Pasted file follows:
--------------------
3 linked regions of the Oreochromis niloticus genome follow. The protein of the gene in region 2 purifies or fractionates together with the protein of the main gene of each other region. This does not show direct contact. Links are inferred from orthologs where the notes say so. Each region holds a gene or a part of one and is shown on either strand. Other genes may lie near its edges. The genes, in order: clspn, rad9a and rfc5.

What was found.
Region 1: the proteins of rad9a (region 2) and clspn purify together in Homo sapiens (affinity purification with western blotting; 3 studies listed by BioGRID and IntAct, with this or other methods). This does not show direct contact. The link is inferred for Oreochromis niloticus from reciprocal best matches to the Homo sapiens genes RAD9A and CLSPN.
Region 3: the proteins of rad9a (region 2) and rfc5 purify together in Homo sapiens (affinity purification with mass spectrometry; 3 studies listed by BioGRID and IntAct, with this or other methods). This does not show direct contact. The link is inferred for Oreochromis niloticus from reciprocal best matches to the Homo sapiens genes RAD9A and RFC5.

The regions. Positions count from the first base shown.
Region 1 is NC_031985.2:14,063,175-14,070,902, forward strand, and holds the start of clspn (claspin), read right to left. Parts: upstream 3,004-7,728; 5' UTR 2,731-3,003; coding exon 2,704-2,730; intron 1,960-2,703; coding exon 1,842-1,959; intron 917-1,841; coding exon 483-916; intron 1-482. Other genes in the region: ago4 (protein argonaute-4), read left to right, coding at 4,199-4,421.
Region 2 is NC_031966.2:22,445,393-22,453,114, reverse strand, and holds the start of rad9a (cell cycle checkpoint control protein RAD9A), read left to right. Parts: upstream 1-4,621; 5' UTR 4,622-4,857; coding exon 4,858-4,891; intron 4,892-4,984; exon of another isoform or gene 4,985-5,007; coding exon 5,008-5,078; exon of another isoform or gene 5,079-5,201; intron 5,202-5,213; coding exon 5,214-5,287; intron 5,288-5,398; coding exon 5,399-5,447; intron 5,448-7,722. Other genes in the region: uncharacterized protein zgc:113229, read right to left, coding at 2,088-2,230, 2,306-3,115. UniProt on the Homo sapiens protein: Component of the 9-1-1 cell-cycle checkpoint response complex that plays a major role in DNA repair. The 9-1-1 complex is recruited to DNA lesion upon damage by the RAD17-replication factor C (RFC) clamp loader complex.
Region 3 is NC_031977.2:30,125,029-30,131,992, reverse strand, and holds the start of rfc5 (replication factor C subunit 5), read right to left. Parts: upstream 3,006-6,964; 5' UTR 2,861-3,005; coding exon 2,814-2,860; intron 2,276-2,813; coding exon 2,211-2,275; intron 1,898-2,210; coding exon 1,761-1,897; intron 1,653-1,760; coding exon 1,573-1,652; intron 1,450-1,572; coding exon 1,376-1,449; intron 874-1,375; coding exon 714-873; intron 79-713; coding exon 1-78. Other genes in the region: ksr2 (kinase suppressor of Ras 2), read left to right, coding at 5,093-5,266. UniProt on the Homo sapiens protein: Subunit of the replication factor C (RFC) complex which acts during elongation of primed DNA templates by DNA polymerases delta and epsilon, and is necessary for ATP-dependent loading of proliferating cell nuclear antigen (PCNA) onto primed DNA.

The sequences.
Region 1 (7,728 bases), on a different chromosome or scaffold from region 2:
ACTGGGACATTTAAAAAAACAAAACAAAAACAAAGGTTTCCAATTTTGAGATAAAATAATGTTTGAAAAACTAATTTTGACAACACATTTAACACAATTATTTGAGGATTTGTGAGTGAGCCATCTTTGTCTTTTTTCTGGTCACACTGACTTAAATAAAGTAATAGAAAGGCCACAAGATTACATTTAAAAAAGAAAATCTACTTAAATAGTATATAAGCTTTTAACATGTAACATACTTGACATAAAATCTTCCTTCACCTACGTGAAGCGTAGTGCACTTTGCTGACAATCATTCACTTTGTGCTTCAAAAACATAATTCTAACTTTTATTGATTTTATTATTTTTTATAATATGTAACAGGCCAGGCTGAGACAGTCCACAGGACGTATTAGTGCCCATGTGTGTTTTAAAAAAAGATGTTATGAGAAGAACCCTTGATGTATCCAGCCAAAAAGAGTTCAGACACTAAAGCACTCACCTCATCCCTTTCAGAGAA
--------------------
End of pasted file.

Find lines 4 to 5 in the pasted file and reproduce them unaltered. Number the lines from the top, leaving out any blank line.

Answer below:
Region 3: the proteins of rad9a (region 2) and rfc5 purify together in Homo sapiens (affinity purification with mass spectrometry; 3 studies listed by BioGRID and IntAct, with this or other methods). This does not show direct contact. The link is inferred for Oreochromis niloticus from reciprocal best matches to the Homo sapiens genes RAD9A and RFC5.

The regions. Positions count from the first base shown.